Discussion in 'Articles of Interest' started by RowdyRay, May 21, 2019.
Stunning symmetrical bald eagle photo explained
It's a great pic but the guy knew the bird was unhappy with him and didn't care.
Exactly. Thought there would be a bigger response.
I don't use social media, but many on here do. The photo has gone stupid, or "viral" to those addicted to it. Friends were calling and texting me about this "awesome" photo. Decided to see what the hype was about, and found this story. Wanted to shed some light on it.
Captive bird.. many hardcores are not keen on pics made in captivity, or at rescues/sanctuaries...
Contests for example, often do not allow birds that live less than free...
I am not worried about this issue, but at the same time, this eagle is not a "wild eagle"....
In my area if they're in a raptor center they've been injured and not able to return to the wild.
So if this was edited/cropped, was it actually symmetrical?? Now I wonder. We may never know...
Check out the little gif video. The bird takes off and it looks great, then it flies about 3 feet overhead and the camera turns and you see a bunch of people standing within 10 feet of where it landed. This one doesn't look injured to me, but what do I know?
I thought the symmetry was with the wing position, not being centered within the frame area.
The same at the raptor rehab center in my area. The goal is to get them back into the wild.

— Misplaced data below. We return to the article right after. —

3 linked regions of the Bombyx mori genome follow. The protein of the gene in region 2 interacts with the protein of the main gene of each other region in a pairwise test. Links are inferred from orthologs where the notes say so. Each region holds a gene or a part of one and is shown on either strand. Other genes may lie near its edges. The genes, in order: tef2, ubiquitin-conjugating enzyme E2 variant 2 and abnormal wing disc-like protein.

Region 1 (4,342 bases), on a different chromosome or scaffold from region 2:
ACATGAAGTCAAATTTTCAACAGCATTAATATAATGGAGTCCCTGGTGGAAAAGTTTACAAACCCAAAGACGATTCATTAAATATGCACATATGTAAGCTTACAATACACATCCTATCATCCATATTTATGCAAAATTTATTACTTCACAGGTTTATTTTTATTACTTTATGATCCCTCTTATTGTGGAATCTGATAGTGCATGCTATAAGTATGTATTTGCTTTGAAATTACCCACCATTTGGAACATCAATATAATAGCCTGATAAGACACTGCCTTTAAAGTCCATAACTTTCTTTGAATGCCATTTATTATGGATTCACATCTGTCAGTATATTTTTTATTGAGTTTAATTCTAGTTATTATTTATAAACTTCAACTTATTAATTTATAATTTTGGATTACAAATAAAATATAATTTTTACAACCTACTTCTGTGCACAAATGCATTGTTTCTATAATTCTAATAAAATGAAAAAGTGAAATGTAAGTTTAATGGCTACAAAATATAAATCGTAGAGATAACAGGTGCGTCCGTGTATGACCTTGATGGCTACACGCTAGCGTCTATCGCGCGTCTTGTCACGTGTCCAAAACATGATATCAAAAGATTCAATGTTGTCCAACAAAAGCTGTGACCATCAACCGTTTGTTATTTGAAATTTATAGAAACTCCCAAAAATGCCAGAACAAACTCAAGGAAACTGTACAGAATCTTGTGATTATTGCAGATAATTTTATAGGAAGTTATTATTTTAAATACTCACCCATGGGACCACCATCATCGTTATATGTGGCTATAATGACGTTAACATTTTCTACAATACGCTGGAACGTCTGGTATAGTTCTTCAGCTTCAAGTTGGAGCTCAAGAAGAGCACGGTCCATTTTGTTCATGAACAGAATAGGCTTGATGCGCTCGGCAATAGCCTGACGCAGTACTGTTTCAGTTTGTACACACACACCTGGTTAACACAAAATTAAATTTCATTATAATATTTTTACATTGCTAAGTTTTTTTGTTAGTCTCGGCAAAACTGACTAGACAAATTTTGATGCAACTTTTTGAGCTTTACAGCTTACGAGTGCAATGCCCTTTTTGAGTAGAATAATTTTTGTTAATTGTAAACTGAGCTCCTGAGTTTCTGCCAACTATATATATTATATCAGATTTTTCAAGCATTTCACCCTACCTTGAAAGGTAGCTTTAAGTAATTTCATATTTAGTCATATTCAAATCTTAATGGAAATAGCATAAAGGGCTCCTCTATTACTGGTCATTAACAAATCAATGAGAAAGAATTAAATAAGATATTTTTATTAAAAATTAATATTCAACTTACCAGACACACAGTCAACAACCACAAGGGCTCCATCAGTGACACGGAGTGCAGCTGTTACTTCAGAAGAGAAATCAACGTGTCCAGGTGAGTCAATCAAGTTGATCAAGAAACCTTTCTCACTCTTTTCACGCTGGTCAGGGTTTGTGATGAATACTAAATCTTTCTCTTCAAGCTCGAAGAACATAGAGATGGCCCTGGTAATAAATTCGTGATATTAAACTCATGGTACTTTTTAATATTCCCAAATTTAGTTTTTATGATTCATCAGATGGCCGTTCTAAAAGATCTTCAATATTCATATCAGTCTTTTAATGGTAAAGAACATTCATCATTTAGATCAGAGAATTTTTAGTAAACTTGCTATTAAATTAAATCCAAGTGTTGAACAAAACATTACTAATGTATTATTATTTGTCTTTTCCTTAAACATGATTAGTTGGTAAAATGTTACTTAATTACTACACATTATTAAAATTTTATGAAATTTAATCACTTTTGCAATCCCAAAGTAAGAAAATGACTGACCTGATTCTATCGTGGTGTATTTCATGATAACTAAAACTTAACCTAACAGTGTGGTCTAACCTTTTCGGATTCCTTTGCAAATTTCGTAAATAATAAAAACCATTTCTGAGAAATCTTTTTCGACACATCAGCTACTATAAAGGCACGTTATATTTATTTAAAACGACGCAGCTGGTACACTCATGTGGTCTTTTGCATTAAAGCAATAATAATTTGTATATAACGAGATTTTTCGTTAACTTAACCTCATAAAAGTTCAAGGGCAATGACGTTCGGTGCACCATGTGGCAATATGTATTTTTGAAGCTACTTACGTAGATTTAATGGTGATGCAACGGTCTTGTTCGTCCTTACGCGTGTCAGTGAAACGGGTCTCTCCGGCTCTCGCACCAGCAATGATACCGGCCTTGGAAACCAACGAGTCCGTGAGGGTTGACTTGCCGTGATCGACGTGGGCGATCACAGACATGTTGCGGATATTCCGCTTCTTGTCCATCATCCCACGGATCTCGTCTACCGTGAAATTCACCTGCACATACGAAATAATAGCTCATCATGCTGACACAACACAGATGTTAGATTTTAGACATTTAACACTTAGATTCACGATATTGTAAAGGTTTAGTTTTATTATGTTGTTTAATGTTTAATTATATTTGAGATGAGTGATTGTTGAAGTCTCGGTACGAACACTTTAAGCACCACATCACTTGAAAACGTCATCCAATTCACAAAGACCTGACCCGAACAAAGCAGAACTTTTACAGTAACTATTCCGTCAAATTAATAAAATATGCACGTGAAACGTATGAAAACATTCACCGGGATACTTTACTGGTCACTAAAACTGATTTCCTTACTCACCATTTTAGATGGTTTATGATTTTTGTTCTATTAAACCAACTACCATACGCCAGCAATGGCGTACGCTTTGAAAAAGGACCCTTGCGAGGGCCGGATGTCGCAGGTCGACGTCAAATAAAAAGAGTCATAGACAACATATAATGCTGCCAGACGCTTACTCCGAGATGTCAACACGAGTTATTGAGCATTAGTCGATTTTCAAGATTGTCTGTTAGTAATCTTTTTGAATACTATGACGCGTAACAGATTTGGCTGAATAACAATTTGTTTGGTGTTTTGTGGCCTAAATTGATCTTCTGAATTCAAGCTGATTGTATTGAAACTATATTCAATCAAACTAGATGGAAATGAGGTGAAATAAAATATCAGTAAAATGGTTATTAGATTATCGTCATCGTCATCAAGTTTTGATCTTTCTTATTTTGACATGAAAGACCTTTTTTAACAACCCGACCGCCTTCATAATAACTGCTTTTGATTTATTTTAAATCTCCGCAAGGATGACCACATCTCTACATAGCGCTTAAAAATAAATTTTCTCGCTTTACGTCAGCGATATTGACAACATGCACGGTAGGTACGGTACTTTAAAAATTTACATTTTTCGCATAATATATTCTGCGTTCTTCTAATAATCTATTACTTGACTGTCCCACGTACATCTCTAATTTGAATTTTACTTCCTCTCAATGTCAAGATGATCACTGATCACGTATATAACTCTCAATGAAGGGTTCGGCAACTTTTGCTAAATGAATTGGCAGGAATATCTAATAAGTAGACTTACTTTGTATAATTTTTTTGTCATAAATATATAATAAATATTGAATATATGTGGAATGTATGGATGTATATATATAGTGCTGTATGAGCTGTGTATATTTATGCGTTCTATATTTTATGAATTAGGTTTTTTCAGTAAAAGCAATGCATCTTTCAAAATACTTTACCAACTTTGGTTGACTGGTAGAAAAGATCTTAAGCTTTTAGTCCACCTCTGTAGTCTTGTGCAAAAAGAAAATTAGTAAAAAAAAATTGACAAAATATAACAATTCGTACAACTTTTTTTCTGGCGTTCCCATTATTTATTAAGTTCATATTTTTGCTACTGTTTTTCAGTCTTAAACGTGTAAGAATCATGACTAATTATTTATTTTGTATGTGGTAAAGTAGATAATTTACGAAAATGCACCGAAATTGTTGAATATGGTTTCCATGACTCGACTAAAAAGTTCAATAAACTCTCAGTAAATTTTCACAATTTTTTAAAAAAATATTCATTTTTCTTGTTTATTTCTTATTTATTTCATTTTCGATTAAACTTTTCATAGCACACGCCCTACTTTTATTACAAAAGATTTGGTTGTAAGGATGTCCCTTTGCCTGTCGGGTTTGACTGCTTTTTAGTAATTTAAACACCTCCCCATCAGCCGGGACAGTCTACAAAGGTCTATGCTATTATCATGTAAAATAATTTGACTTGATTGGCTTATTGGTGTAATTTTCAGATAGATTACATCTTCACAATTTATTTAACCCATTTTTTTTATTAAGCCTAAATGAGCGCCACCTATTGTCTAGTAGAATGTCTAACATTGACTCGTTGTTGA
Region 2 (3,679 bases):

I wasn't questioning the symmetrical part. He did take a cool photo. It was how he got it that bothered me.
One of those rare "right place, right time, dumb luck" photos - but still pretty darn cool.
Well....a good shot is a good shot regardless, still takes skill to make it.
Often these places will have a mix of birds, captive bred and trained birds that are for falconry and display, but also support re-introductions, treatment for injured wild birds that will be kept wild and set free again once they've healed, some feeding of wild birds. They can keep rare or endangered species going through breeding programmes etc. Some birds require a lot of care and because of that become domesticated and therefore can't be released so it's not a straightforward issue.
I think the line is if it's portrayed as a shot of a wild bird, but in this case it's clear it was taken in a centre so perfecctly fine IMO
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